Body Fluids in Art: Semen

Seedbed Ramop

Masculine, virile, and sexual are three words that come to mind when considering the use of semen in artwork. In many ways, these pieces can feel like a contest of masculinity, yet each varies in its meaning and purpose. There are many considerations when discussing these works; ideas of sex (from the male perspective) and gender take the forefront of viewers' thoughts when engaging with them.  By using their own sperm, these male artists produce large amounts of ‘offspring,’ speaking to their own virile bodies. These works indicate a sexual act and, in doing so, pose questions—is viewing a sexual act? Do audience members participate in a sexual deed when looking at these works, and in which cases do these participants engage in a queer event? These lines are blurred and feel entirely subjective. Regardless, these works posit compelling notions about the exposure of semen to the public. Starting with Vito Acconci’s seminal work Seedbed and concluding with Faith Holland’s subversive Ookie Canvases, this article explores works that have been created with sperm. 

Vito Acconci, Seedbed (1972)

This work was performed for eight hours, two days a week for a month, at the Sonnabend Gallery in New York. Acconci hid below a large gradual ramp that filled the room during each performance. While lying under the ramp, Acconci repeatedly masturbated while narrating his fantasies aloud based on the museum goer’s footsteps above him. The work connected the artist and audience even though they remained invisible to one another. The title, Seedbed, refers to Acconci ‘spreading his seed’ on the gallery floor. While the performance was met with mixed reviews, it elicited strong emotions in those who participated. Some were said to have fled the room as quickly as they walked in, while others playfully stomped on the floor to see the artist's reaction. Others found the work aggressive and hostile. Seedbed is often viewed as the most significant live artwork of the 70s, which Marina Abramovic re-performed in 2005 at the Guggenheim.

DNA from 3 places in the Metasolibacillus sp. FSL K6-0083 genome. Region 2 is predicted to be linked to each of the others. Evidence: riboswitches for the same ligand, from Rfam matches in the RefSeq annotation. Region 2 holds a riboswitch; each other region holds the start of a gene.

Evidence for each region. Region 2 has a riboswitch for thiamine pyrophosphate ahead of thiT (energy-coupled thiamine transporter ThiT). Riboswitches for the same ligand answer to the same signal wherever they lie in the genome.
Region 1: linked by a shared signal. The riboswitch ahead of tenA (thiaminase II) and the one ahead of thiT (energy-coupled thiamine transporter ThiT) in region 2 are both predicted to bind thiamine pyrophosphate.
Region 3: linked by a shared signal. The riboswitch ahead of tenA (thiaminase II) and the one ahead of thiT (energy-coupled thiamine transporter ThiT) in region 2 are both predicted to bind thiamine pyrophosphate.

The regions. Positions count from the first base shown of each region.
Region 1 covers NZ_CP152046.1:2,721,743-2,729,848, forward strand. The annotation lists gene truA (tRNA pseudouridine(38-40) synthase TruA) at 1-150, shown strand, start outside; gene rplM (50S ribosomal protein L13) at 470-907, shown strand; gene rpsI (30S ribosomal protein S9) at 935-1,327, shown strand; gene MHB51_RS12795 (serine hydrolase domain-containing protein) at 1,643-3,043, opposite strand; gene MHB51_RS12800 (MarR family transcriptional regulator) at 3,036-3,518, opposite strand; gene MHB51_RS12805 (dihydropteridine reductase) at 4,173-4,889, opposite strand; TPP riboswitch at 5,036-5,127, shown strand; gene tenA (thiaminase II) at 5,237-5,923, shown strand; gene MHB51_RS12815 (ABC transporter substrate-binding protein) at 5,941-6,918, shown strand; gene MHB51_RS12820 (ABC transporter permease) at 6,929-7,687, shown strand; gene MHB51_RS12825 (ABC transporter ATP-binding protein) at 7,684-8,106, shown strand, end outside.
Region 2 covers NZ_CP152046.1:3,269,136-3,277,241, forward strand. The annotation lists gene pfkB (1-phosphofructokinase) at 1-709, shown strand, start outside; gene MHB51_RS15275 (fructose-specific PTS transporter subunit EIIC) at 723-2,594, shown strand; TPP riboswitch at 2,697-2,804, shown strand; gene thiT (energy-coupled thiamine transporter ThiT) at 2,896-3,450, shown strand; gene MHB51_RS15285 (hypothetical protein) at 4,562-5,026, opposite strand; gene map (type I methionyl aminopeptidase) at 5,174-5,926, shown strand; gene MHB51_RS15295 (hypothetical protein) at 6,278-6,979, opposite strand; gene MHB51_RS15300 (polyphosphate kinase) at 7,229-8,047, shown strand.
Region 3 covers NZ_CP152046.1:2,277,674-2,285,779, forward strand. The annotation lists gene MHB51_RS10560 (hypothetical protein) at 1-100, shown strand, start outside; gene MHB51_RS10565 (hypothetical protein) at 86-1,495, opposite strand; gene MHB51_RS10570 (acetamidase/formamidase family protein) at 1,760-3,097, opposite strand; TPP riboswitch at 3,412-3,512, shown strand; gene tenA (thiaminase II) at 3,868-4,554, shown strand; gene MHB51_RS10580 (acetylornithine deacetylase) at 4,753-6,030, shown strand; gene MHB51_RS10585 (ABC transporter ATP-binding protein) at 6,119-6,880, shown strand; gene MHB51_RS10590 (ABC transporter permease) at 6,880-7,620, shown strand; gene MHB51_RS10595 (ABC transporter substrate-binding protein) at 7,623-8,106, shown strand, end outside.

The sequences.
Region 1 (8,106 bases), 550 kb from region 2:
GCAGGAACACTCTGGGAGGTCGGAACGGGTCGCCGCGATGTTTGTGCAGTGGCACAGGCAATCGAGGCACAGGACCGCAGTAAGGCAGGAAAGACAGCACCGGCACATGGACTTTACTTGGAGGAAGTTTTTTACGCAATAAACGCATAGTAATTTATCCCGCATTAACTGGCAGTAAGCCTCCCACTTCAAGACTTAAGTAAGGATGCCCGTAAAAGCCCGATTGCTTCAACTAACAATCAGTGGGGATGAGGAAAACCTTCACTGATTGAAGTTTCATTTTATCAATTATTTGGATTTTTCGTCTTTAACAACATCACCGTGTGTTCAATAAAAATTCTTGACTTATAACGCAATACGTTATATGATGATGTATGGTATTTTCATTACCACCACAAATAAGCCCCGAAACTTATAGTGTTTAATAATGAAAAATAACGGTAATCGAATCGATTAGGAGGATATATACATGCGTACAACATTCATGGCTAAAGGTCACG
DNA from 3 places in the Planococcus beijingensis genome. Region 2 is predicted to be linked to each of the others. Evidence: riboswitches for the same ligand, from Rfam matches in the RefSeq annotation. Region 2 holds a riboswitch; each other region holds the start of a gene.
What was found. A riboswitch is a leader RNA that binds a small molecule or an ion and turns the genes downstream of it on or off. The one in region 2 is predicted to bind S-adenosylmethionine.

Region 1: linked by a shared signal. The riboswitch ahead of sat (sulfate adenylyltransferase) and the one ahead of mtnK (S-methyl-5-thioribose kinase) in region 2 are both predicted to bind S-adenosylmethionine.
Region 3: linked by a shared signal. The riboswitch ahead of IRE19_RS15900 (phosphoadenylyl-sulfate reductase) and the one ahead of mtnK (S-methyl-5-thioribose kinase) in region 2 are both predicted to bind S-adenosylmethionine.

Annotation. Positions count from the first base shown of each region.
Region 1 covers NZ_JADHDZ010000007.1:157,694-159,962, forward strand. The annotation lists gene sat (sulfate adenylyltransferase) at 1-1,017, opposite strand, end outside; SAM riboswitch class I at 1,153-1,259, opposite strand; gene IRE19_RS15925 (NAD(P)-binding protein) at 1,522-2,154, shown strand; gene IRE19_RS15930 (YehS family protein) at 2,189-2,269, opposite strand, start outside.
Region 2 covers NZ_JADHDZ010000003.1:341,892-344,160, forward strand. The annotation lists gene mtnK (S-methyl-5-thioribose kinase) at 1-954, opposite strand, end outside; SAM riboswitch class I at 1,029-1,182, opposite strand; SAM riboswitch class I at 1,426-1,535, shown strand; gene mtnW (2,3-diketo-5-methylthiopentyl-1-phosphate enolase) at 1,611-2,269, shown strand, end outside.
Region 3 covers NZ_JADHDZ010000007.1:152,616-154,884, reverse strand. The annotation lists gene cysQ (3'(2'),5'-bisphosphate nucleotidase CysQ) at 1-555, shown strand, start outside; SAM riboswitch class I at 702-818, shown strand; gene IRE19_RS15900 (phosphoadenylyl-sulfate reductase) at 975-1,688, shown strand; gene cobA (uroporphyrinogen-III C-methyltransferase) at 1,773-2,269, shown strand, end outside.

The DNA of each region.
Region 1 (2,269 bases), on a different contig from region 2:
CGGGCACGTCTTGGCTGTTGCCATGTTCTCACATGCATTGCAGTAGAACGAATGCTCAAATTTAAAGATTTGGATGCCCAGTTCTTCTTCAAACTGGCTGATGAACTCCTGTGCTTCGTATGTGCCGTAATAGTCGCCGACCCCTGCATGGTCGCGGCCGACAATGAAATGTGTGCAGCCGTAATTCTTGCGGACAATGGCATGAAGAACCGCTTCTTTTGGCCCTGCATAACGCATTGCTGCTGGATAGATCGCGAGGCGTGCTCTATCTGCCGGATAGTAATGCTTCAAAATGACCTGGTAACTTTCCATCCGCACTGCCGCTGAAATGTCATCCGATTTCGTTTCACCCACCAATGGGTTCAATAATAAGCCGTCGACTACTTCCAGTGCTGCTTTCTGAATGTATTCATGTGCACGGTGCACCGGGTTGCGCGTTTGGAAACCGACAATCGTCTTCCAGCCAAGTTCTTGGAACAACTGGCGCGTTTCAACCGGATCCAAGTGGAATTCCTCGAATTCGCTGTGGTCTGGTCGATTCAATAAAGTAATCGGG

Vito Acconci, Seedbed, 1972 via Farenheit Magazine
Vito Acconci, Seedbed, 1972 via Farenheit Magazine

Andy Warhol, Cum Painting (1978)

Cum Painting is simply a canvas with semen on it. Warhol was known to repeat the phrase “Sex is so abstract.” This idea is mirrored in the abstract representation of semen in this work. The white canvas is interrupted only by the sizeable yellow-brown blob at its center. This work was completed around the time that Warhol was also creating his Oxidation Paintings and Piss Paintings. These works were in response to the sex politics of the time that were undergoing an ideological revolution. Traditional views of sex were being challenged alongside sexuality and gender roles. The brazen display of semen worked in tandem with the freedom of sex. These works have also been read as satire and Warhol’s way of criticizing a society whose beliefs about right and wrong are skewed by machismo.

Andy Warhol, Cum, 1977–78. Courtesy The Andy Warhol Museum, Pittsburgh; Founding Collection, Contribution The Andy Warhol Foundation for the Visual Arts, Inc. ©The Andy Warhol Foundation for the Visual Arts, Inc., NY, Photo: Phillips/Schwarb
Andy Warhol, Cum, 1977–78. Courtesy The Andy Warhol Museum, Pittsburgh; Founding Collection, Contribution The Andy Warhol Foundation for the Visual Arts, Inc. ©The Andy Warhol Foundation for the Visual Arts, Inc., NY, Photo: Phillips/Schwarb

Antony Gormley, Body Fluids (1986-92)

Antony Gormley is well known for his inventive sculptures that explore the human experience. This theme is present in all his works, including his series, Body Fluids, which features paintings created from Gormley’s semen and blood. One work from this series that features Gormely’s semen is Loss. This work is simple in nature and features a charcoal outline of a human figure alongside the yellowish drops and splatters of semen. One such yellow splatter rests at the crotch of the figure and streaks to the bottom of the paper. Gormley considered these fluids to be life materials and felt a level of sacrifice in giving them up. This work poses an interesting question in a world where sacrifice is often linked to discomfort, pain, and suffering. Can sacrifice exist independently of suffering? While blood exiting the body is often painful, there is an inherent pleasure in the release of semen. Can this really be considered a sacrifice?